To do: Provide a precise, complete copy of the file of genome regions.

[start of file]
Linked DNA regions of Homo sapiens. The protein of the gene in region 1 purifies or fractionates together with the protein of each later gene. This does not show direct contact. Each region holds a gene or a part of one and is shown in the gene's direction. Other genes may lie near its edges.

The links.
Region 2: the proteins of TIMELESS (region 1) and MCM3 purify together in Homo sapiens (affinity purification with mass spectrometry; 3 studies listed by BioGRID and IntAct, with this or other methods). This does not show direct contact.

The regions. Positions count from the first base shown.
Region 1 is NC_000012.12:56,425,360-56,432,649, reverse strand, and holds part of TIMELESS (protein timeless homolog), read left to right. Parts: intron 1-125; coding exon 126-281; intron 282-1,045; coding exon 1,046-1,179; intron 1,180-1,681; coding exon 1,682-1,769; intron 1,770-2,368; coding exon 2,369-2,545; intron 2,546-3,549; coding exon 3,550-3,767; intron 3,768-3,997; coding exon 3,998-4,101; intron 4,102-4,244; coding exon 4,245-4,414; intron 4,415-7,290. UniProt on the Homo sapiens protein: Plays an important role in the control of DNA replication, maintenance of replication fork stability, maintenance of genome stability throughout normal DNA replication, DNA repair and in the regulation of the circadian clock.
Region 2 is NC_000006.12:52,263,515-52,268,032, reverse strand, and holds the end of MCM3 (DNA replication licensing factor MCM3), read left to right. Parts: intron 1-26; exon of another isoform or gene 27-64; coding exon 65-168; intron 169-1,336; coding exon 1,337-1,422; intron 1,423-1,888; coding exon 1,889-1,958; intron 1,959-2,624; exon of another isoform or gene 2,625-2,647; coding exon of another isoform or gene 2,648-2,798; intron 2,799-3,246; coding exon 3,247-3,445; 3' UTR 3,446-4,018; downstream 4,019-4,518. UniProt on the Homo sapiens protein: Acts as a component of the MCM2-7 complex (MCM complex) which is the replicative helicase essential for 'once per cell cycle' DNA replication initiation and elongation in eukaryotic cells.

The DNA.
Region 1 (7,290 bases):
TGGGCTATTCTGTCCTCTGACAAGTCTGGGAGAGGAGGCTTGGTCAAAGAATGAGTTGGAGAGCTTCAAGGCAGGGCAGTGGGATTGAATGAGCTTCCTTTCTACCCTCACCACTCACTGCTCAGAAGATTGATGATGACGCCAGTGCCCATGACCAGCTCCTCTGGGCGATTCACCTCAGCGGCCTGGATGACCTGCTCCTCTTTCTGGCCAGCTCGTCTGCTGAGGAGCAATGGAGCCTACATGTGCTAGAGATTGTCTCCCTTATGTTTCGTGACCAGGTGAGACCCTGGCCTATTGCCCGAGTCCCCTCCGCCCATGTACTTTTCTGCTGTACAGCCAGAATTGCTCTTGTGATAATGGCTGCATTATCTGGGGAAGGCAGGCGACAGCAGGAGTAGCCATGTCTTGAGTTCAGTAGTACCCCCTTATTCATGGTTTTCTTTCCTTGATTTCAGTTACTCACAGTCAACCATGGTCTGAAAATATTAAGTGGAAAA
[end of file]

Linked DNA regions of Homo sapiens. The protein of the gene in region 1 purifies or fractionates together with the protein of each later gene. This does not show direct contact. Each region holds a gene or a part of one and is shown in the gene's direction. Other genes may lie near its edges.

The links.
Region 2: the proteins of TIMELESS (region 1) and MCM3 purify together in Homo sapiens (affinity purification with mass spectrometry; 3 studies listed by BioGRID and IntAct, with this or other methods). This does not show direct contact.

The regions. Positions count from the first base shown.
Region 1 is NC_000012.12:56,425,360-56,432,649, reverse strand, and holds part of TIMELESS (protein timeless homolog), read left to right. Parts: intron 1-125; coding exon 126-281; intron 282-1,045; coding exon 1,046-1,179; intron 1,180-1,681; coding exon 1,682-1,769; intron 1,770-2,368; coding exon 2,369-2,545; intron 2,546-3,549; coding exon 3,550-3,767; intron 3,768-3,997; coding exon 3,998-4,101; intron 4,102-4,244; coding exon 4,245-4,414; intron 4,415-7,290. UniProt on the Homo sapiens protein: Plays an important role in the control of DNA replication, maintenance of replication fork stability, maintenance of genome stability throughout normal DNA replication, DNA repair and in the regulation of the circadian clock.
Region 2 is NC_000006.12:52,263,515-52,268,032, reverse strand, and holds the end of MCM3 (DNA replication licensing factor MCM3), read left to right. Parts: intron 1-26; exon of another isoform or gene 27-64; coding exon 65-168; intron 169-1,336; coding exon 1,337-1,422; intron 1,423-1,888; coding exon 1,889-1,958; intron 1,959-2,624; exon of another isoform or gene 2,625-2,647; coding exon of another isoform or gene 2,648-2,798; intron 2,799-3,246; coding exon 3,247-3,445; 3' UTR 3,446-4,018; downstream 4,019-4,518. UniProt on the Homo sapiens protein: Acts as a component of the MCM2-7 complex (MCM complex) which is the replicative helicase essential for 'once per cell cycle' DNA replication initiation and elongation in eukaryotic cells.

The DNA.
Region 1 (7,290 bases):
TGGGCTATTCTGTCCTCTGACAAGTCTGGGAGAGGAGGCTTGGTCAAAGAATGAGTTGGAGAGCTTCAAGGCAGGGCAGTGGGATTGAATGAGCTTCCTTTCTACCCTCACCACTCACTGCTCAGAAGATTGATGATGACGCCAGTGCCCATGACCAGCTCCTCTGGGCGATTCACCTCAGCGGCCTGGATGACCTGCTCCTCTTTCTGGCCAGCTCGTCTGCTGAGGAGCAATGGAGCCTACATGTGCTAGAGATTGTCTCCCTTATGTTTCGTGACCAGGTGAGACCCTGGCCTATTGCCCGAGTCCCCTCCGCCCATGTACTTTTCTGCTGTACAGCCAGAATTGCTCTTGTGATAATGGCTGCATTATCTGGGGAAGGCAGGCGACAGCAGGAGTAGCCATGTCTTGAGTTCAGTAGTACCCCCTTATTCATGGTTTTCTTTCCTTGATTTCAGTTACTCACAGTCAACCATGGTCTGAAAATATTAAGTGGAAAA